A recent survey that the National Union of Somali Journalists (NUSOJ) carried out on precarious working conditions of journalists has stated how journalists work in appalling conditions. First, they are the most poorly paid professionals in the country. Then, employment for most journalists is typically short-term, and there is no definite duration of employment contracts. Media owners are often eager to employ young journalists over more well-trained and experienced staff because of a desire to pay less. It is also common for Somali journalists to work under a “name-for-work” system that compensates the journalist only with a by-line recognition of their work. Since there are young workers who are eager to make a name for themselves, there are journalists who will accept this system and work for no monetary compensation. If they are paid, journalists are often paid a flat rate, generally between $20 and 80$ USD per month. The bulk of the journalists are paid at the lowest end of the spectrum when the monthly living standard is $150 for a family. Finally, there are no benefits attached to this work.

What are the current priorities of your trade union and which difficulties do you usually face?

One of the key priorities of the National Union of Somali Journalists (NUSOJ) is to organize media workers through union campaigning in the midst of armed conflicts and widespread insecurity in order to extend solidarity to media workers.

But the utmost priority of NUSOJ is to create a safe environment for journalists, a fair workplace for all media workers, to continue broadly-based campaigns within civil society and journalism, to defend the media freedom, to seek minimum standards of social and professional conditions of service for journalists in this difficult environment and to ensure that all journalists and media staff are adequately paid.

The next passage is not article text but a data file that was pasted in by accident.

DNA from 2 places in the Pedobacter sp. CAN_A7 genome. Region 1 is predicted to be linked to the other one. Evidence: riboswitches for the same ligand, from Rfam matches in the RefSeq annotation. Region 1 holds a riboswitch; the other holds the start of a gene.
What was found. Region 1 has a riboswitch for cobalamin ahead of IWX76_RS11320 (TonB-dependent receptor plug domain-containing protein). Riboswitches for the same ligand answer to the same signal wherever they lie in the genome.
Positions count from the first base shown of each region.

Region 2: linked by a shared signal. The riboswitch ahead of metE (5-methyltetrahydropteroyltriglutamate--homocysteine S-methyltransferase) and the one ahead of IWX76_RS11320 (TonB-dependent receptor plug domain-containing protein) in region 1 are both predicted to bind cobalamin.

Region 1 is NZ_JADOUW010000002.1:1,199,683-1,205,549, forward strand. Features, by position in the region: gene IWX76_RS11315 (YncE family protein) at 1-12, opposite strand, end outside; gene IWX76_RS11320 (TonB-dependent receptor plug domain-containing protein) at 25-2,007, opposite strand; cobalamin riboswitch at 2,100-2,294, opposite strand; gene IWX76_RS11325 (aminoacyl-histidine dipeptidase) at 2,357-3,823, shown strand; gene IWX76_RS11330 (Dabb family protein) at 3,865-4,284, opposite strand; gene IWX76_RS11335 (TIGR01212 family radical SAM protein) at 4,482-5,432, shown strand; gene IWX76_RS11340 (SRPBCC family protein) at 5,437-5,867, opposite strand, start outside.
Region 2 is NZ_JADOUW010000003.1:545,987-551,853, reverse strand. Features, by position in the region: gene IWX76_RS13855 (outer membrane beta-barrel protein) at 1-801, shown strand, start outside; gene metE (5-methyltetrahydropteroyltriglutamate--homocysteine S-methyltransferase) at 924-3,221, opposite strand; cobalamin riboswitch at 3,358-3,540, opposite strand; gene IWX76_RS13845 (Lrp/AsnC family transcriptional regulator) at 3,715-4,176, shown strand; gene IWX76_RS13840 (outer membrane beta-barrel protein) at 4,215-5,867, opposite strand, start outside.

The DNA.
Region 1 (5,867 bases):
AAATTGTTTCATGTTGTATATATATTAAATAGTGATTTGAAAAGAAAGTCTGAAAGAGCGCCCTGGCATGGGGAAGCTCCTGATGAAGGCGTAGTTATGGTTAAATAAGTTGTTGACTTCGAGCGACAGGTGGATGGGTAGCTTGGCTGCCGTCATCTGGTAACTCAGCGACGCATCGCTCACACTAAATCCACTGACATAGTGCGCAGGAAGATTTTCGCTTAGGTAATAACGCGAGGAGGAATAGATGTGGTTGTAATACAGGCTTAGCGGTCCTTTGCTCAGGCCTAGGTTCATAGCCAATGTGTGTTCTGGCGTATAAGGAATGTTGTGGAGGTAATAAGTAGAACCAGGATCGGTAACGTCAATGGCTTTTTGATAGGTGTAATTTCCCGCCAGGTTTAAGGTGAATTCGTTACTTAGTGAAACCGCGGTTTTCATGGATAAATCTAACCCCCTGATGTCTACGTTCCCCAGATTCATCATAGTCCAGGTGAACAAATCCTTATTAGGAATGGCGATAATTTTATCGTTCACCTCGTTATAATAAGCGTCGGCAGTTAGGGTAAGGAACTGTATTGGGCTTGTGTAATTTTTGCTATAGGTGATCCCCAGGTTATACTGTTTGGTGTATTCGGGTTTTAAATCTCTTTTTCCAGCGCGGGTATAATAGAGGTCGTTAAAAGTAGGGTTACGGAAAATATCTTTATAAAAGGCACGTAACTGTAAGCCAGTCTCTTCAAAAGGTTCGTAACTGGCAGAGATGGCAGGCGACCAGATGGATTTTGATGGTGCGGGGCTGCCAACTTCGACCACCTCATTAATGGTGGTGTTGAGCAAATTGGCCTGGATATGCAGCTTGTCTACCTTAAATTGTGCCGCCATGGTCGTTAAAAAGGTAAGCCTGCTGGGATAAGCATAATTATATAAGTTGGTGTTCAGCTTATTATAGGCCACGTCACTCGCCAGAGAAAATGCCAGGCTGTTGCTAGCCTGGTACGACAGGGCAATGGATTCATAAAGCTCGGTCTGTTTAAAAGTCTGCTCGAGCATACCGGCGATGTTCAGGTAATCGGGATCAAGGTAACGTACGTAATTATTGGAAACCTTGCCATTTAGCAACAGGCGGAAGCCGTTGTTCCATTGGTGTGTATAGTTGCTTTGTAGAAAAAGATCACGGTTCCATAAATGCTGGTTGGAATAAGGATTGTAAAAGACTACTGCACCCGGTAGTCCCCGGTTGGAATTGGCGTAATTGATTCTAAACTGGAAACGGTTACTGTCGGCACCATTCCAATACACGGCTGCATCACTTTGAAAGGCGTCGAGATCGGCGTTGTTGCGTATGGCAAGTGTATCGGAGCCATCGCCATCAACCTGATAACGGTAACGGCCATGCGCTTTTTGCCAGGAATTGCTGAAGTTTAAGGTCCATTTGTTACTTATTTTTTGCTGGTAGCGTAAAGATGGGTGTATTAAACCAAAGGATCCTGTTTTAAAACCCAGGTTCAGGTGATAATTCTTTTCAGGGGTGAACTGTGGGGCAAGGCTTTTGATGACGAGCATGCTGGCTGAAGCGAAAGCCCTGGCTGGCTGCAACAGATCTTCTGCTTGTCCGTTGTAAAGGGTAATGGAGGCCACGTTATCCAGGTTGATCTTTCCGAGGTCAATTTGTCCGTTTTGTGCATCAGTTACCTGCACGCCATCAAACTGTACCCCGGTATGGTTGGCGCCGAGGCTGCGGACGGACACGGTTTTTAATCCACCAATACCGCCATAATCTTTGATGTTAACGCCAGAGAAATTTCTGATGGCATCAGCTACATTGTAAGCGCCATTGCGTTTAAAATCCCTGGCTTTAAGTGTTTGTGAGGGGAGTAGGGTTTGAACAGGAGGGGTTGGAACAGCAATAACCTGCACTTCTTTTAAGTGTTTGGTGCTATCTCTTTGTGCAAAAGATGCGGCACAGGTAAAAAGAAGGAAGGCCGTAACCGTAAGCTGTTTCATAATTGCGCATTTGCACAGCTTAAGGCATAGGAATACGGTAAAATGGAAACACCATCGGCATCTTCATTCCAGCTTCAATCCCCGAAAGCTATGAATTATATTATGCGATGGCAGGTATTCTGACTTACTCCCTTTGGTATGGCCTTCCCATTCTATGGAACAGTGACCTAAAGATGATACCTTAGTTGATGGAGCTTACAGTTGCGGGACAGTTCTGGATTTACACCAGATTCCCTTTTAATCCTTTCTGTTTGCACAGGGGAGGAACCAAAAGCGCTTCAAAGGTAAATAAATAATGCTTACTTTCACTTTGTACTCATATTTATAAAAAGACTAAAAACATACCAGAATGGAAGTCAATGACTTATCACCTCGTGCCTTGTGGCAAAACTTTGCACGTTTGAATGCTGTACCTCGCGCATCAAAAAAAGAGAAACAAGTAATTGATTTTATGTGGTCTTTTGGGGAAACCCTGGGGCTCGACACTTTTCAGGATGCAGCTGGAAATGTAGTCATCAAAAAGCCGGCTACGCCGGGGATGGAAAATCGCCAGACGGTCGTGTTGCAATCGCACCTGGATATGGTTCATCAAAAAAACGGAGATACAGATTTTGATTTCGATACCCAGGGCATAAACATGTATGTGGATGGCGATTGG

The main difficulties that we face are organising journalists who are employed by employers that do not understand trade unionism and at the same time assume themselves to be journalists; lack of a functioning judiciary and law enforcement bodies that deal with labour issues; armed conflict that prevents the union organisers from going in the field to organise unorganised media workers or represent wronged media workers; and media houses losing incomes to pay their journalists, thus resulting in the weak financial situation of media workers.

What’s the role of the international trade union’s solidarity in Eastern Africa, and in the whole continent?

International trade union solidarity is absolutely necessary in the Eastern Africa region where gross violations of human and trade union rights are omnipresent. This solidarity is particularly relevant to Somalia, which has not had a nationally functioning government for 20 years and where the workers have suffered enormously. Workers in Somalia can be driving forces of positive change for the country and can lead the efforts to return to peace and stability. In all the peace processes of Somalia, workers have had a limited role or were totally marginalised although they are the immediate victims of conflict and political instability. Somali workers, including media workers, need cross-border solidarity from the international trade union movement to bring back their voice and be able to defend their rights.